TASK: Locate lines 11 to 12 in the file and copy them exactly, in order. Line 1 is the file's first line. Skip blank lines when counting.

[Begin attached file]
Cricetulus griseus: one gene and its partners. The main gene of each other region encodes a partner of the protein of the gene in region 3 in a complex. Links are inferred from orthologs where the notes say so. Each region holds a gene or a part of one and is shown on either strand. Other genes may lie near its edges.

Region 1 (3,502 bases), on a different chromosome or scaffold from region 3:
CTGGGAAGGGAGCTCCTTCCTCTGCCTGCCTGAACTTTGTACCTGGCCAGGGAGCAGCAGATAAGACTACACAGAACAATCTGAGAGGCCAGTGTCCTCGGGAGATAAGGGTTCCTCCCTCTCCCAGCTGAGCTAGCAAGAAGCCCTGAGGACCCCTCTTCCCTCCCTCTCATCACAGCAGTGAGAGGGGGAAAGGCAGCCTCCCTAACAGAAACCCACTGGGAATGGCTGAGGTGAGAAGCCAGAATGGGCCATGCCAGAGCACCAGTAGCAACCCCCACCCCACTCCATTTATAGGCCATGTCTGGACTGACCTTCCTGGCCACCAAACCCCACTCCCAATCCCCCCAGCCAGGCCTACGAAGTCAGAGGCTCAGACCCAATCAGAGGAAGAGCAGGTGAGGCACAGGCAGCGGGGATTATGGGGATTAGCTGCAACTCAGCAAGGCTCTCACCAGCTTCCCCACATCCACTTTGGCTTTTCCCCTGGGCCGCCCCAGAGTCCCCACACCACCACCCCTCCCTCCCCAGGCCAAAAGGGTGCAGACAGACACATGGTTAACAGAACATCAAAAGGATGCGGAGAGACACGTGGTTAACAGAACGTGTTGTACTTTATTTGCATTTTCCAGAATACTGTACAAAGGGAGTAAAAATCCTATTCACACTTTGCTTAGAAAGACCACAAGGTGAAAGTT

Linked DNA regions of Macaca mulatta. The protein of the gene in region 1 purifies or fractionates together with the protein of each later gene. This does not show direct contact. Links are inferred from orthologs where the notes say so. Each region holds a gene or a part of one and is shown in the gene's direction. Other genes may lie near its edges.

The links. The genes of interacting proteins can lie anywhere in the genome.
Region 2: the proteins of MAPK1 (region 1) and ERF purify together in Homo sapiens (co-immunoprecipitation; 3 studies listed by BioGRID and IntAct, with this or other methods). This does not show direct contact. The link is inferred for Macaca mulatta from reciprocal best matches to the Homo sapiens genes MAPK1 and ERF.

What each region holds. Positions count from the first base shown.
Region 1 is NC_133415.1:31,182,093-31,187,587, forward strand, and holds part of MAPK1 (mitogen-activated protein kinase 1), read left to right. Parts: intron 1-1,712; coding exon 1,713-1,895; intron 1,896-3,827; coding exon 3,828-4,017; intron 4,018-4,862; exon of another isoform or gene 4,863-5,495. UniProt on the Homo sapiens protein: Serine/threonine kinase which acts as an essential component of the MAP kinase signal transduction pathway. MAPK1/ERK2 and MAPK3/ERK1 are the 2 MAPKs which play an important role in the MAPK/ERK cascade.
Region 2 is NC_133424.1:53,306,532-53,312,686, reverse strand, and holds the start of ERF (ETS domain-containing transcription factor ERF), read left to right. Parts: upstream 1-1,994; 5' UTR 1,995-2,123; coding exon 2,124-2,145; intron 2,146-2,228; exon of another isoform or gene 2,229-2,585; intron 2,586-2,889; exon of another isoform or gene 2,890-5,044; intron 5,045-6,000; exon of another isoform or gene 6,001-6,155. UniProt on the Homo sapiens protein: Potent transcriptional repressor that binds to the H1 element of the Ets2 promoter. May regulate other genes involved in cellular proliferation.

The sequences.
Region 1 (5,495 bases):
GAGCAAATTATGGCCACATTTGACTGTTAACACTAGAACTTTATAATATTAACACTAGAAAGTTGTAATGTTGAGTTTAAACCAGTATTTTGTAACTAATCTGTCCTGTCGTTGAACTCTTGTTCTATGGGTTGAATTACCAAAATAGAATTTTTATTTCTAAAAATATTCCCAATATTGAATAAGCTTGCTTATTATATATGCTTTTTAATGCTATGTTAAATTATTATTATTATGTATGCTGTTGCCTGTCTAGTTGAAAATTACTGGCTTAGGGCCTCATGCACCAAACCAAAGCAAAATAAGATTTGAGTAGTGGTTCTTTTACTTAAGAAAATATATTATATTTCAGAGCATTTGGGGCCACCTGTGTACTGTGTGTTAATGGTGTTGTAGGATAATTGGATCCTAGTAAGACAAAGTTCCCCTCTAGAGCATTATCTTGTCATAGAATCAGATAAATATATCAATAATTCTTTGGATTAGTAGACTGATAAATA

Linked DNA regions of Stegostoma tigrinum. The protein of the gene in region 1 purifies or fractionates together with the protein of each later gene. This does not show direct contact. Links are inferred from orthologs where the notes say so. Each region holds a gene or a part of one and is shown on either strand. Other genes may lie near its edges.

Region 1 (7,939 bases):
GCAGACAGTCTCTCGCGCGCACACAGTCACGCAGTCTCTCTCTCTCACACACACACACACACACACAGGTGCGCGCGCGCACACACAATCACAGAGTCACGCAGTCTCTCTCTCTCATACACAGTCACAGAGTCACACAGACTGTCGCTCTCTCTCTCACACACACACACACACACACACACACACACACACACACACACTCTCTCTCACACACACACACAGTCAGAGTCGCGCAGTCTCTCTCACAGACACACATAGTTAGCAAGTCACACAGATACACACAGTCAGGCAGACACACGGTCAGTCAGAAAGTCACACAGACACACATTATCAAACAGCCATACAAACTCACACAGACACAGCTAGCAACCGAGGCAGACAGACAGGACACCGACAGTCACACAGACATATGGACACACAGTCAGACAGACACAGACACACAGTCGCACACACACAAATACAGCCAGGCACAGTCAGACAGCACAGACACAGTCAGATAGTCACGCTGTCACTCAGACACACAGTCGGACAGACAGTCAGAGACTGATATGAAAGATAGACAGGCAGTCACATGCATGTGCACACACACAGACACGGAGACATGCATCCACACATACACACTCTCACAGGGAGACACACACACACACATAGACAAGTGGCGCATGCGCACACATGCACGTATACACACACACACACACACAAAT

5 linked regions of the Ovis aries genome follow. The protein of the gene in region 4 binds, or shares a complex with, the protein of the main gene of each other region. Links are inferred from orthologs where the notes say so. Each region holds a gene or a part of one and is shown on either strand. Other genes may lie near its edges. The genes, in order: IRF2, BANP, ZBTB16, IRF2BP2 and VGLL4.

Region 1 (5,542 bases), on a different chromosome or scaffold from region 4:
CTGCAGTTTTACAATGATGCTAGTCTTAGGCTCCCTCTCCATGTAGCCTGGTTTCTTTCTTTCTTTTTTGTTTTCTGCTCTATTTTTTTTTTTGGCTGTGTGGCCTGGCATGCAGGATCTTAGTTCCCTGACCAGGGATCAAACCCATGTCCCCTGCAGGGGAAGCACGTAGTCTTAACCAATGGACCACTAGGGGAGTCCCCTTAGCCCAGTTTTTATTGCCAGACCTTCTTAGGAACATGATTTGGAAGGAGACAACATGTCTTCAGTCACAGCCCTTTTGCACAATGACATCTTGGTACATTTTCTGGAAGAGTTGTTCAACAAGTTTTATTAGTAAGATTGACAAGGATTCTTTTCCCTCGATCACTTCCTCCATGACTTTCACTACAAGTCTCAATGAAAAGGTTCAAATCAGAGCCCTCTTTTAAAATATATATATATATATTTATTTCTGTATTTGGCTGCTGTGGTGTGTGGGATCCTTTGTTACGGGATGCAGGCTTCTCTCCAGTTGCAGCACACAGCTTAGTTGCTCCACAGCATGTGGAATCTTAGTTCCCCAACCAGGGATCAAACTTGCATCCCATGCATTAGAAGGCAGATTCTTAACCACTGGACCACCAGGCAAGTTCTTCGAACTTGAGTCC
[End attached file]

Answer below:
Region 1 (5,495 bases):
GAGCAAATTATGGCCACATTTGACTGTTAACACTAGAACTTTATAATATTAACACTAGAAAGTTGTAATGTTGAGTTTAAACCAGTATTTTGTAACTAATCTGTCCTGTCGTTGAACTCTTGTTCTATGGGTTGAATTACCAAAATAGAATTTTTATTTCTAAAAATATTCCCAATATTGAATAAGCTTGCTTATTATATATGCTTTTTAATGCTATGTTAAATTATTATTATTATGTATGCTGTTGCCTGTCTAGTTGAAAATTACTGGCTTAGGGCCTCATGCACCAAACCAAAGCAAAATAAGATTTGAGTAGTGGTTCTTTTACTTAAGAAAATATATTATATTTCAGAGCATTTGGGGCCACCTGTGTACTGTGTGTTAATGGTGTTGTAGGATAATTGGATCCTAGTAAGACAAAGTTCCCCTCTAGAGCATTATCTTGTCATAGAATCAGATAAATATATCAATAATTCTTTGGATTAGTAGACTGATAAATA